The disgraced man of the cloth, Methodist Church of Southern Africa Reverend Vukile Mehana, has been barred from officiating at the ANC’s celebrations on Tuesday as the ruling party’s Chaplain General following his degrading utterances about women in the church.
The party yesterday said it had been assured by the SA Council of Churches (SACC) that Mehana would not officiate at the festivities scheduled for next week in Durban, KwaZulu-Natal.
Zizi Kodwa, ANC acting spokesperson, said the party was disappointed by the utterances.
In the recording largely in isiXhosa, Mehana can be heard telling a friend, Raymond Sibanga, in a telephone conversation that men ordained by women priests were not man enough and that they must be re-ordained.
He further says women could not be touching men’s chests or men touching women’s chests, referring to one female priest’s “amabele amakhulu (large breasts)”.
The SACC yesterday reacted with disgust and revulsion at the recording, with the council’s general secretary, Bishop Malusi Mpumlwana, saying they took an unusual position of condemning the deplorable utterances by Mehana.
“For him to disparage women ministers to the extent of referencing women’s breasts, is absolutely disgusting and must be condemned unequivocally!…In addition, (Mehana’s) views are in contrast to the human rights prescripts of the South African Constitution that should be binding on all citizens,” the bishop said.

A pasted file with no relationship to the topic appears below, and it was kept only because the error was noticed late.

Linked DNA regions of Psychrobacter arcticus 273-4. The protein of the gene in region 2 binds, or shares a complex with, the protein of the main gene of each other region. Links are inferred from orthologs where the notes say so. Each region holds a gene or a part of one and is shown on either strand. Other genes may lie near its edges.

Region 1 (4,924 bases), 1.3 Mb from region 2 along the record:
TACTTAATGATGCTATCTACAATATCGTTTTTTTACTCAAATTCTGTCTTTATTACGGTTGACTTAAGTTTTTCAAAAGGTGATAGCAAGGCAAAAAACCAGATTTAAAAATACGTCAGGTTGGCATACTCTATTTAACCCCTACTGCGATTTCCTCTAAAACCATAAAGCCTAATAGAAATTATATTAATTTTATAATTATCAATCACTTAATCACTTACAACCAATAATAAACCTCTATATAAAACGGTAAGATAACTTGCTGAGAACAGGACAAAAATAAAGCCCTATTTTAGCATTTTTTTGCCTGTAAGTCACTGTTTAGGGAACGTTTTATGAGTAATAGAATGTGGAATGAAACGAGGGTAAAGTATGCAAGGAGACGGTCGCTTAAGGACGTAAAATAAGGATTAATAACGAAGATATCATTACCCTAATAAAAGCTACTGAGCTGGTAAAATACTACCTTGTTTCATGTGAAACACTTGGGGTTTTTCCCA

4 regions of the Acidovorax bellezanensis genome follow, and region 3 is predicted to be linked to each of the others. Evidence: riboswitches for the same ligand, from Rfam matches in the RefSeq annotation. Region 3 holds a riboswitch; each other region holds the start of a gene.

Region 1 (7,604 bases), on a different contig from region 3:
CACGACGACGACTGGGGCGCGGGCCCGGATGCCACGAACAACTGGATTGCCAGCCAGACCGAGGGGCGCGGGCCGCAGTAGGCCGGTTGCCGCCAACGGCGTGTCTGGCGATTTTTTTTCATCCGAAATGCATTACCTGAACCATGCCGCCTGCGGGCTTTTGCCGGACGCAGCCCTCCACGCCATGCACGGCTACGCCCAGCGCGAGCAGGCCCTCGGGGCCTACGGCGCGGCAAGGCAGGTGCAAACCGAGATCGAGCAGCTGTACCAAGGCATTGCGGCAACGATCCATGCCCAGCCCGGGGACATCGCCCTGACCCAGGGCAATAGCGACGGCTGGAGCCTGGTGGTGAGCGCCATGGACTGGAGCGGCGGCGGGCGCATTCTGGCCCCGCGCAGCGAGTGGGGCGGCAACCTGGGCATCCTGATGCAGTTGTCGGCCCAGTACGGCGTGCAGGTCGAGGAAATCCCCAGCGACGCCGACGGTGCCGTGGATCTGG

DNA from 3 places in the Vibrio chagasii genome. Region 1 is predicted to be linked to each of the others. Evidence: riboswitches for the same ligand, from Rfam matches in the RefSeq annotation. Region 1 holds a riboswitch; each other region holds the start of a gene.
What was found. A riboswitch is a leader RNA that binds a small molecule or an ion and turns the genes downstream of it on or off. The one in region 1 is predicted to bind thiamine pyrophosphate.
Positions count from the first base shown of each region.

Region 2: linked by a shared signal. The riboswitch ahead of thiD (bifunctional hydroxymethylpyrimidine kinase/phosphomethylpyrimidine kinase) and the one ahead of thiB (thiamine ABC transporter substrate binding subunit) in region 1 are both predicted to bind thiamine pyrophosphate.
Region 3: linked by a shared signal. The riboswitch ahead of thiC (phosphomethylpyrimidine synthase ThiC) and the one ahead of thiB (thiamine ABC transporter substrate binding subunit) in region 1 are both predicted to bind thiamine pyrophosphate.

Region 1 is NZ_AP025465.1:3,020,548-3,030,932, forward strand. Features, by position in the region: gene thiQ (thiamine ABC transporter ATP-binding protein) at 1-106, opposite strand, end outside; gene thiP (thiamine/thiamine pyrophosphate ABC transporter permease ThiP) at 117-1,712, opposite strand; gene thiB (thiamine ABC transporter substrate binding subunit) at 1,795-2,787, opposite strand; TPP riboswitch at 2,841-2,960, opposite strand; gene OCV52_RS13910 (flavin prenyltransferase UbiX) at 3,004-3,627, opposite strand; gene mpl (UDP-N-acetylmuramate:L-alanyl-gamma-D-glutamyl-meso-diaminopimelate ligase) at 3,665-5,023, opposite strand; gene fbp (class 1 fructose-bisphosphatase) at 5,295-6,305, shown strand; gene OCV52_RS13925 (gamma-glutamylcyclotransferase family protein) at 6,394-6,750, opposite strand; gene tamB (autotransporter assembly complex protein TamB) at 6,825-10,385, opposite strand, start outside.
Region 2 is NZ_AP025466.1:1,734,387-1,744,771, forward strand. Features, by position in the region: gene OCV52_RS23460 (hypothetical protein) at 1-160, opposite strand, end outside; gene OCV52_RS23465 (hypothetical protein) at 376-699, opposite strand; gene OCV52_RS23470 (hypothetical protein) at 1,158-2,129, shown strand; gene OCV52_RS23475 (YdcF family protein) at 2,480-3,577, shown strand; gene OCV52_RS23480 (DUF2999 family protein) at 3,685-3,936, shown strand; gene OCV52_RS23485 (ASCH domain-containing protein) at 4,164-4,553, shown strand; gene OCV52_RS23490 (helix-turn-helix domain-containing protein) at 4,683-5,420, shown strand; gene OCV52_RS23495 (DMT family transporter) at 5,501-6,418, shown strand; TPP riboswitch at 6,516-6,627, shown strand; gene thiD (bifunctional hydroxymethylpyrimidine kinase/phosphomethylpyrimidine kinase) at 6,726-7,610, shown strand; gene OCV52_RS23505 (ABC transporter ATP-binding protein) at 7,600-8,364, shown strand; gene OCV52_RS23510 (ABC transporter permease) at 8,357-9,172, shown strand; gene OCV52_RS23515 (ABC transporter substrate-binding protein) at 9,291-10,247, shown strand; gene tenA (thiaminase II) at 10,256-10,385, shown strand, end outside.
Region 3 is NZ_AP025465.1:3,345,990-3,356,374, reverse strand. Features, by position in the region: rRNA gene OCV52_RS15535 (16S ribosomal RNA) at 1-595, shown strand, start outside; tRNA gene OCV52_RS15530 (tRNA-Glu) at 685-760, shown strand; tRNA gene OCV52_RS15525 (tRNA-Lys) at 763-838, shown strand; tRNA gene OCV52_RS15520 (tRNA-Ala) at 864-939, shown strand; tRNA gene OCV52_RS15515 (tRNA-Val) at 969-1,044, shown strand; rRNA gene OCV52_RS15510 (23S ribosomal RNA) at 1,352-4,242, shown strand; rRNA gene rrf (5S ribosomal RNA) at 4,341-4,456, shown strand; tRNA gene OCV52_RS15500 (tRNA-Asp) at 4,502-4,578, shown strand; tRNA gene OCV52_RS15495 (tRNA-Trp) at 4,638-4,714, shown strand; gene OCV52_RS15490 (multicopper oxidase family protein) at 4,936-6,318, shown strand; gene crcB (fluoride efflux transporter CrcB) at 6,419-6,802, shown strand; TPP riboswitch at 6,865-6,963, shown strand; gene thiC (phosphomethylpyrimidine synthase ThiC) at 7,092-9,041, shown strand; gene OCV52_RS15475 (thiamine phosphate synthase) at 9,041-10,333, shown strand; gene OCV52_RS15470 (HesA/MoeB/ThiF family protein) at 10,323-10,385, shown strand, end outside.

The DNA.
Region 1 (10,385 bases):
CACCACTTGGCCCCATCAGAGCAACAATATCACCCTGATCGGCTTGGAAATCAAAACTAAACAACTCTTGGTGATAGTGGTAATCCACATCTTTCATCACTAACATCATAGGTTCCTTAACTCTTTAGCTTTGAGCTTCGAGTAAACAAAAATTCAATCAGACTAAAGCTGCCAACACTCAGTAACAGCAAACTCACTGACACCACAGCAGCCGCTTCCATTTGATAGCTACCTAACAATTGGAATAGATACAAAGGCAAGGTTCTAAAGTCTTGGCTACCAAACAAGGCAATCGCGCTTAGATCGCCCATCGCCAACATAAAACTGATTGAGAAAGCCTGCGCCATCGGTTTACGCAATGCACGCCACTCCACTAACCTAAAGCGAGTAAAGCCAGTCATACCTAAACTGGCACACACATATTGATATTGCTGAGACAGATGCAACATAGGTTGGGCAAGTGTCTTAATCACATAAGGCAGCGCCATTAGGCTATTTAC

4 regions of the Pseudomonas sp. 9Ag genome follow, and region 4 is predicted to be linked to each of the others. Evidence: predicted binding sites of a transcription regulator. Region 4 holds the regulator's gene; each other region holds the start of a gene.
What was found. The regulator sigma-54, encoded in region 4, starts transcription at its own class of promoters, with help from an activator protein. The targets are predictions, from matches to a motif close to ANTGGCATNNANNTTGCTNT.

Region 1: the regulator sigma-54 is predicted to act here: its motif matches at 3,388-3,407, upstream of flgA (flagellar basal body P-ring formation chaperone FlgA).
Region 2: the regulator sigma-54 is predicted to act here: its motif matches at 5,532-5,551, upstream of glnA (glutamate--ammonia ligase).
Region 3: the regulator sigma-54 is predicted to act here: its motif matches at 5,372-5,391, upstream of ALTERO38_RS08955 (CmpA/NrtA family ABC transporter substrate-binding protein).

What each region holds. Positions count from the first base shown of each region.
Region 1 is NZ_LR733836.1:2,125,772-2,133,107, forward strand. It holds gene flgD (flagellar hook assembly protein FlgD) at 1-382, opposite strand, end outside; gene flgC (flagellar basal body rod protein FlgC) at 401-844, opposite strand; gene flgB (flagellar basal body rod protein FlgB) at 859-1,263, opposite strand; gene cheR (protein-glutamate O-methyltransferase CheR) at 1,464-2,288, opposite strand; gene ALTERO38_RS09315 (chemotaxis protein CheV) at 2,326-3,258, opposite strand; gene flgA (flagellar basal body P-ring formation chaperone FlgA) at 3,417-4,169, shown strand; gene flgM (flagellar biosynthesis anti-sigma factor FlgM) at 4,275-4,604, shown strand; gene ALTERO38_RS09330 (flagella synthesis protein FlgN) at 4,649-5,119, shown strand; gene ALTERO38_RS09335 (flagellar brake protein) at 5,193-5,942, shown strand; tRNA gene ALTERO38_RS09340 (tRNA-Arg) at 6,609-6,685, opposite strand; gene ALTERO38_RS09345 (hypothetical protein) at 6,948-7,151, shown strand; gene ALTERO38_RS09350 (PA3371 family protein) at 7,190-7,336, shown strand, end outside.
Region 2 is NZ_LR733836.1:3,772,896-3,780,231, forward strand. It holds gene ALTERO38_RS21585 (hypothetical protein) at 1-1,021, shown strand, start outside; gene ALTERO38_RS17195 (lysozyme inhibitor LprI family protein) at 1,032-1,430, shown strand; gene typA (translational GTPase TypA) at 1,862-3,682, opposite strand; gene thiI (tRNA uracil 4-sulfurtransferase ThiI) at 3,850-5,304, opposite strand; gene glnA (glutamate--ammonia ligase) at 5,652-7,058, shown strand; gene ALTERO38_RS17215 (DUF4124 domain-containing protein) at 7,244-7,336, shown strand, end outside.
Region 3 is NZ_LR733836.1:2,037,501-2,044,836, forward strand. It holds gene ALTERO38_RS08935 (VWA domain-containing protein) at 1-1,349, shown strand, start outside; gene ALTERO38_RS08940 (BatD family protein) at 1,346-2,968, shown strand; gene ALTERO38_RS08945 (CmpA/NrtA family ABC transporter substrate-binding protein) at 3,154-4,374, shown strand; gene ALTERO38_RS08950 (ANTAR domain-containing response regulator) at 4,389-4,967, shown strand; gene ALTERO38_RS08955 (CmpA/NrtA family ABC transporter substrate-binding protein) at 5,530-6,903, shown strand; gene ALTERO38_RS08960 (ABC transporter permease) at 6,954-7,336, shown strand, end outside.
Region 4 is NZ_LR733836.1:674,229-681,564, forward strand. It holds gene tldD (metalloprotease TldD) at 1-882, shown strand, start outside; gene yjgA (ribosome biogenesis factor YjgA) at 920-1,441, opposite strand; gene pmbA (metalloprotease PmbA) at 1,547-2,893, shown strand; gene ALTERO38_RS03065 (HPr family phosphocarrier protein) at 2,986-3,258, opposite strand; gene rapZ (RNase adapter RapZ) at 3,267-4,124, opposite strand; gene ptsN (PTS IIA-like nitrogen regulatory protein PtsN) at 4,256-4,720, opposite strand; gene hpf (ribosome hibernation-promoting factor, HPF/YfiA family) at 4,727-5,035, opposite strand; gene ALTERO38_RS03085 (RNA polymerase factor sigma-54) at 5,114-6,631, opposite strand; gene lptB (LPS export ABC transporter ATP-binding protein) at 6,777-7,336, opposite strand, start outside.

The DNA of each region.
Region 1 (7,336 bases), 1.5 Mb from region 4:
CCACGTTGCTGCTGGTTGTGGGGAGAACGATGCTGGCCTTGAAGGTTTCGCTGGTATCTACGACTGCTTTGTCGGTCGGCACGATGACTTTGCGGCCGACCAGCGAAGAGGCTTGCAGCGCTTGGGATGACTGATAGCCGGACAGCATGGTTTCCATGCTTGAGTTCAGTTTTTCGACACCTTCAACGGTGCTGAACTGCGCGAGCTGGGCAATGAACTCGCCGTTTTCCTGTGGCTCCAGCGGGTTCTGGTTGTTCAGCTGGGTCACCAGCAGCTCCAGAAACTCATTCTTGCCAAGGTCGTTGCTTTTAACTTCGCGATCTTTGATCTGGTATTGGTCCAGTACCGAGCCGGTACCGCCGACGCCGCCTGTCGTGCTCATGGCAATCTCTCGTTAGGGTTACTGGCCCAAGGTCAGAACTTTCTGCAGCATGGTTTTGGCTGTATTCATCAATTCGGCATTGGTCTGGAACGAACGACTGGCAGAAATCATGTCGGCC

In a public apology, which the church said Mehana posted on social media, the churchman confirmed making the utterances and admitted that his utterances were derogatory and demeaning to all women in ministry.
“In retrospect, the comments I made are derogatory and demeaning to all women in ministry. I regret making such utterances and respectfully retract them. To this end, I humbly apologise to Rev Nompithizelo Sibhidla, who was disparagingly mentioned in the conversation and I am deeply sorry that her good name has been sullied undeservedly,” he wrote.
He further apologised to all the women ministers in the church and the Methodists congregation, saying with hindsight, he fully appreciated the damaging effects of his “careless utterances as well as the use of inappropriate language about an issue which affects my colleagues and friends in the Church”.
Mehana said he “humbly and remorsefully request that you find it right in your heart to forgive me”.